The report points to a number of failures on Laurentian’s part. In 2020, the university prematurely paid off its line of credit, and then rejected an offer by the Ministry to cover half the costs of an independent financial review in August. A few months later, in January 2021, it declined to accept an offer from the Ministry for temporary funding assistance.

“Had Laurentian sought to work earlier and more transparently with Ministry staff … Laurentian would have had sufficient time for its financial situation to be reviewed jointly with the Province with a go-forward plan put in place.”

Risky capital expansion and lack of oversight to blame

From 2010 to 2020, Laurentian incurred more than $87 million in long-term debt, bringing its total debt up to $107 million. 

Despite existing debts prior to 2010, the university pursued a number of major capital expansion projects without evaluating their financial viability or revenue potential.

Lysyk said the department’s audit found no evidence that Laurentian had a sustainable plan to evaluate the viability of these projects or their ability to fund them. 

According to the report, Laurentian even amended its capital debt policy in 2010 to allow it to incur more debt for these poorly considered projects. In 2016, when its primary lender, Royal Bank of Canada, refused to provide more long-term debt, it opened short-term lines of credit to fund the projects instead.

“As its ability to fund capital projects weakened, Laurentian started to inappropriately draw on funds that had been restricted for other purposes, such as money designated for research projects and employees’ retirement health benefits.”

Weak oversight by Laurentian’s board of governors was a driving factor in the poor management of the university’s investments and financial affairs. 

“The Board did not receive, or ensure it received, sufficient information about the University’s finances, cash flow, plans and operations, and consequently approved capital spending proposals that led to increasing debt without adequately assessing those proposals.”

Laurentian also failed at its obligations to transparency.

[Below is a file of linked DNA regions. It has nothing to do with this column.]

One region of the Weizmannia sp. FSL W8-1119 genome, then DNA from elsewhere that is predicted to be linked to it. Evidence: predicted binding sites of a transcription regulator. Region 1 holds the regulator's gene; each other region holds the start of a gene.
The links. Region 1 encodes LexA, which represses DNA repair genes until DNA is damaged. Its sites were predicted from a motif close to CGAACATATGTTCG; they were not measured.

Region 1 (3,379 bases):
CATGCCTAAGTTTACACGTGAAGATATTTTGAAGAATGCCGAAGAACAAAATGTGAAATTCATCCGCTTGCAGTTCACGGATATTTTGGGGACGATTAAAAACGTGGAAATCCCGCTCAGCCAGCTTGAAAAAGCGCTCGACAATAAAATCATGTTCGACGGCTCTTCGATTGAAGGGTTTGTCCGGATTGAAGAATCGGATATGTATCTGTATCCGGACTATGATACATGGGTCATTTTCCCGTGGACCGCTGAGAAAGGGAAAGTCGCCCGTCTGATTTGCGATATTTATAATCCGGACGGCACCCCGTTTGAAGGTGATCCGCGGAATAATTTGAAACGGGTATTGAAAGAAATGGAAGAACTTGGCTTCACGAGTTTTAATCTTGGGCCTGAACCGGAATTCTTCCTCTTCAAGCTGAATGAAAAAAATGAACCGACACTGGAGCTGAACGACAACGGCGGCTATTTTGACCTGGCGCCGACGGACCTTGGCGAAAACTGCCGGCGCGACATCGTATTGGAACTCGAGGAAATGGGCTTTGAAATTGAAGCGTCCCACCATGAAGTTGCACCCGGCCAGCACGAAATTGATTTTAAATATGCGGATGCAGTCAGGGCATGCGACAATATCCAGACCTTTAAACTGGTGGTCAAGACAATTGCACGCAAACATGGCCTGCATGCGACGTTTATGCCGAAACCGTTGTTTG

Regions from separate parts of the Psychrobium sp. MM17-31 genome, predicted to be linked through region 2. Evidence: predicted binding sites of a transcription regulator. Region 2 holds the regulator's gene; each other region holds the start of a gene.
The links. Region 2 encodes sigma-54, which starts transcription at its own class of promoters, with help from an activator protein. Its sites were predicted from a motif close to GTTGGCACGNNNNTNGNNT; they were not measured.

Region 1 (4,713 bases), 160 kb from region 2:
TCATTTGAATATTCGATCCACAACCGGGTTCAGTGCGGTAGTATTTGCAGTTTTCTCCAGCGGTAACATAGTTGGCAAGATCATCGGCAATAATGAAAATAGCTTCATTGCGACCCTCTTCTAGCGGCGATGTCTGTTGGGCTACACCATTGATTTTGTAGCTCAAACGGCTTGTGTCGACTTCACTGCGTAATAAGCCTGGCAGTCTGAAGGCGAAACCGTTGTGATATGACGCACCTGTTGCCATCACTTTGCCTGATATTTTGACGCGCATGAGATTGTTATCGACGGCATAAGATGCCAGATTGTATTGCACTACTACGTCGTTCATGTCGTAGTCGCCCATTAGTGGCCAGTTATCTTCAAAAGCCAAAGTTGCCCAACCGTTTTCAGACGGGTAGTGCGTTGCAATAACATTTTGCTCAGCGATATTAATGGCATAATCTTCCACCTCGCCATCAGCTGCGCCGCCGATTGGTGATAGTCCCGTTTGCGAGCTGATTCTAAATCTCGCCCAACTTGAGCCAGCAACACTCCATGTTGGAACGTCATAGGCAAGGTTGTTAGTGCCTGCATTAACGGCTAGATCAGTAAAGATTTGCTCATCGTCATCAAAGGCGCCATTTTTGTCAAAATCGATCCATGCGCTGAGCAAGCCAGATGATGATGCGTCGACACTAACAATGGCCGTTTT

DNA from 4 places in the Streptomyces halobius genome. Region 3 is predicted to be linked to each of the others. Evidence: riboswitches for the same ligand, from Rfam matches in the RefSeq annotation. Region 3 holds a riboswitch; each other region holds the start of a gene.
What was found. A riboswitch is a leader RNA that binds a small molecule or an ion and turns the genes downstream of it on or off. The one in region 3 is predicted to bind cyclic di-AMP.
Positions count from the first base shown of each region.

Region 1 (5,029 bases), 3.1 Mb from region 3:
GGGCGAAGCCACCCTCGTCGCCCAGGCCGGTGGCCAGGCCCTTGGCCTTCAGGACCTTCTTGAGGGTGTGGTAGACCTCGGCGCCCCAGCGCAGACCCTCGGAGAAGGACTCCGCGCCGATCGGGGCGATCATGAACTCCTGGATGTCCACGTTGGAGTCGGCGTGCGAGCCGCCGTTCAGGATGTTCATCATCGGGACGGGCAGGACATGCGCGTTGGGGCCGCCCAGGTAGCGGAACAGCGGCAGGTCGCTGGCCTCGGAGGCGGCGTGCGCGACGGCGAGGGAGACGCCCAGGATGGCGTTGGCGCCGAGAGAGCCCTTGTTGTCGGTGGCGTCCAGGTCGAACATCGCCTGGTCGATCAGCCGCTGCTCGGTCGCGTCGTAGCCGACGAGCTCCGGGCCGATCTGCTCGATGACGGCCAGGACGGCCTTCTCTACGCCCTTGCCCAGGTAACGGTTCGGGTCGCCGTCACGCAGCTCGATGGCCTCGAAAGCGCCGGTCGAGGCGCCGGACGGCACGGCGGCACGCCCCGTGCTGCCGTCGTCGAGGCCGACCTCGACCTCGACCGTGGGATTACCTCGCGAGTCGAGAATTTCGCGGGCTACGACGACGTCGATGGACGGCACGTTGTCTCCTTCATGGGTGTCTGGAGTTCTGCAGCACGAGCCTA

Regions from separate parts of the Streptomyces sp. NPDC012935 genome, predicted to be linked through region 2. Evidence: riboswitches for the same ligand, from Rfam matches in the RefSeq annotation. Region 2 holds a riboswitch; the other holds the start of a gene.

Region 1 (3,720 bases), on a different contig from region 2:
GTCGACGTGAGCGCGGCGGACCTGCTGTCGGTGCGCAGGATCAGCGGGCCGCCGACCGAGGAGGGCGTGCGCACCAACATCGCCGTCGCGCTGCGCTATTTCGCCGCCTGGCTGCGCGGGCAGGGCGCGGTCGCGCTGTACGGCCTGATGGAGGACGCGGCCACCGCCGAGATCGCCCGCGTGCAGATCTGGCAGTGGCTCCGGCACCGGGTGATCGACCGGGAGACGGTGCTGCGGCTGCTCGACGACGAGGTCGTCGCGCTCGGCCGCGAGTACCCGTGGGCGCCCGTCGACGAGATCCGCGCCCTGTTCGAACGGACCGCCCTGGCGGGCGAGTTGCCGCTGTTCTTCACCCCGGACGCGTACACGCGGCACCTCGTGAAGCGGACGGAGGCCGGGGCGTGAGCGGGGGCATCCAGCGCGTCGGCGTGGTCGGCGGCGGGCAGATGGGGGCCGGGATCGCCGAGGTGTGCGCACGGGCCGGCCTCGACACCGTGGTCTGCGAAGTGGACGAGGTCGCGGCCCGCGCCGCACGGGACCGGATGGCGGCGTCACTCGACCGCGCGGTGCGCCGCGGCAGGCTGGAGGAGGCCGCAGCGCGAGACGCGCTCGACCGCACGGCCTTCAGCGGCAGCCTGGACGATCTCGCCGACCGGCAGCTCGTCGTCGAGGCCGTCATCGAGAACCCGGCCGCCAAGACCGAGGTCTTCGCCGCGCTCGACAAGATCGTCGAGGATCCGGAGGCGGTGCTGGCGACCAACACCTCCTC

The report found that the board did not follow best governance practices and became increasingly less transparent. It held unnecessary closed-door meetings, did not evaluate its own performance, and did not avoid practices that created a perception of conflict of interest. 

It also failed to work with faculty and staff unions. The report found that Laurentian intentionally delayed providing financial information to the Laurentian University Faculty Association up to the filing under CCAA, and did not trigger the financial exigency clause in their collective agreement, despite multiple requests from LUFA to do so. 

Administration, not faculty costs, deemed excessive

From 2010 to 2020, costs associated with senior administration jumped 75 per cent, which the report said exacerbated the university’s financial difficulties. 

According to the report, Laurentian breached provincial compensation-restraint legislation, by compensating senior administration $389,000 more than legislatively permitted. 

Senior administration was also responsible for accruing excessive expenses “without documented justification.”

The included $2.4 million on Special Advisors to the President and other senior administrators and $1.4 million in discretionary expense funds. It also included $8.5 million in legal costs, $3 million of which was for CCAA preparations. 

The university has previously tried to suggest that “excessive faculty costs” were to blame for its financial decline, something Lysyk rejects. 

“Our examination found that overall faculty costs did not significantly surpass those of comparable universities, and that its overall academic programming had positively contributed to the University.”

The Local Journalism Initiative is made possible through funding from the federal government.

Twitter: @mia_rjensen